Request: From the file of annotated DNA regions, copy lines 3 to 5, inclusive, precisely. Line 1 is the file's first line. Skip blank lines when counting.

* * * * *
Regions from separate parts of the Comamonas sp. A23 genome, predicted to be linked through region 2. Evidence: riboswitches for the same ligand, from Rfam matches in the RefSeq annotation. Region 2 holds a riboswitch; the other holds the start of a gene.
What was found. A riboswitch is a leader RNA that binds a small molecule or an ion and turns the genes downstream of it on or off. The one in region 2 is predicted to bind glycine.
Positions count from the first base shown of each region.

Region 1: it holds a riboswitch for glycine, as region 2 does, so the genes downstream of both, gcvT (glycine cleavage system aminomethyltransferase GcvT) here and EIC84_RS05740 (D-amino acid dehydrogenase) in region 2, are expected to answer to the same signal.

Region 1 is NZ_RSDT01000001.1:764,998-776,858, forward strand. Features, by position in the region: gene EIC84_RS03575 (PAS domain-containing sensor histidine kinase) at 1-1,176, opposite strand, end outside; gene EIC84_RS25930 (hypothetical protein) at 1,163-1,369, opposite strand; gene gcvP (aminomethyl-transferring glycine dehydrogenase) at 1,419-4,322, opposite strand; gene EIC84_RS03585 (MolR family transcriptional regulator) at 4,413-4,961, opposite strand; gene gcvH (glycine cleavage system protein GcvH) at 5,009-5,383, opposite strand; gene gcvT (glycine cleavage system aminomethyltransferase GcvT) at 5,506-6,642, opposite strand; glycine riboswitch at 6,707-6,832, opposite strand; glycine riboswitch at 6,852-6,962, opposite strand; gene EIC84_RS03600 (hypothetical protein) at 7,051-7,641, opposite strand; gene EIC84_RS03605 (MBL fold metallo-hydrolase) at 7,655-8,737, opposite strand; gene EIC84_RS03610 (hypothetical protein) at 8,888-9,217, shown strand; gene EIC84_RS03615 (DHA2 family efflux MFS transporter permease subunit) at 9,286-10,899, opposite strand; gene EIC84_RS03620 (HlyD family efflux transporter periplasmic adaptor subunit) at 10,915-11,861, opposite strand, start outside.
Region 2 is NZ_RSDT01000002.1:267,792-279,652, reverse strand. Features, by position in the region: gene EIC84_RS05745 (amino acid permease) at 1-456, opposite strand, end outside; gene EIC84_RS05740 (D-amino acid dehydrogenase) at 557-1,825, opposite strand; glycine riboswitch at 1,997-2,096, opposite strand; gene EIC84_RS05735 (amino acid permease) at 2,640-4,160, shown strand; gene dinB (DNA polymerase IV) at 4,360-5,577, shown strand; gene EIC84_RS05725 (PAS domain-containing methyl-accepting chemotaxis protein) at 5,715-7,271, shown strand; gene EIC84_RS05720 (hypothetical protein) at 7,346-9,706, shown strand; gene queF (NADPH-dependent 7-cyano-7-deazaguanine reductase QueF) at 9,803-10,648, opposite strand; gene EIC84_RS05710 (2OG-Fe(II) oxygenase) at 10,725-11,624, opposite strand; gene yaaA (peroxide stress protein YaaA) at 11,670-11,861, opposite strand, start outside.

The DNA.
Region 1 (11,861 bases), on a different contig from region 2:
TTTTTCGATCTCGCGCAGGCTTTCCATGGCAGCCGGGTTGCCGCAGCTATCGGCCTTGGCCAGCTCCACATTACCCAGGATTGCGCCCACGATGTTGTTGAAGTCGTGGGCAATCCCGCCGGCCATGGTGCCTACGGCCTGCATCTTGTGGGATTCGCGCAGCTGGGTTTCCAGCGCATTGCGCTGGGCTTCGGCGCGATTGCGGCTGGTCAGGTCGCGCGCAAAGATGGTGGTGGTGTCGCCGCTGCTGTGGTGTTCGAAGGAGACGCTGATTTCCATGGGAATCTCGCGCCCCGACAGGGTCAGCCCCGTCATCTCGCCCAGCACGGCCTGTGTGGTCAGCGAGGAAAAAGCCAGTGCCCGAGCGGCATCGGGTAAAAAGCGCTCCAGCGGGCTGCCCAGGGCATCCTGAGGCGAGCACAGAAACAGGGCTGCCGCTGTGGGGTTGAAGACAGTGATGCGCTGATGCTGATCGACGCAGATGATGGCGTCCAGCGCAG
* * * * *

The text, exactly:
Positions count from the first base shown of each region.

Region 1: it holds a riboswitch for glycine, as region 2 does, so the genes downstream of both, gcvT (glycine cleavage system aminomethyltransferase GcvT) here and EIC84_RS05740 (D-amino acid dehydrogenase) in region 2, are expected to answer to the same signal.

Region 1 is NZ_RSDT01000001.1:764,998-776,858, forward strand. Features, by position in the region: gene EIC84_RS03575 (PAS domain-containing sensor histidine kinase) at 1-1,176, opposite strand, end outside; gene EIC84_RS25930 (hypothetical protein) at 1,163-1,369, opposite strand; gene gcvP (aminomethyl-transferring glycine dehydrogenase) at 1,419-4,322, opposite strand; gene EIC84_RS03585 (MolR family transcriptional regulator) at 4,413-4,961, opposite strand; gene gcvH (glycine cleavage system protein GcvH) at 5,009-5,383, opposite strand; gene gcvT (glycine cleavage system aminomethyltransferase GcvT) at 5,506-6,642, opposite strand; glycine riboswitch at 6,707-6,832, opposite strand; glycine riboswitch at 6,852-6,962, opposite strand; gene EIC84_RS03600 (hypothetical protein) at 7,051-7,641, opposite strand; gene EIC84_RS03605 (MBL fold metallo-hydrolase) at 7,655-8,737, opposite strand; gene EIC84_RS03610 (hypothetical protein) at 8,888-9,217, shown strand; gene EIC84_RS03615 (DHA2 family efflux MFS transporter permease subunit) at 9,286-10,899, opposite strand; gene EIC84_RS03620 (HlyD family efflux transporter periplasmic adaptor subunit) at 10,915-11,861, opposite strand, start outside.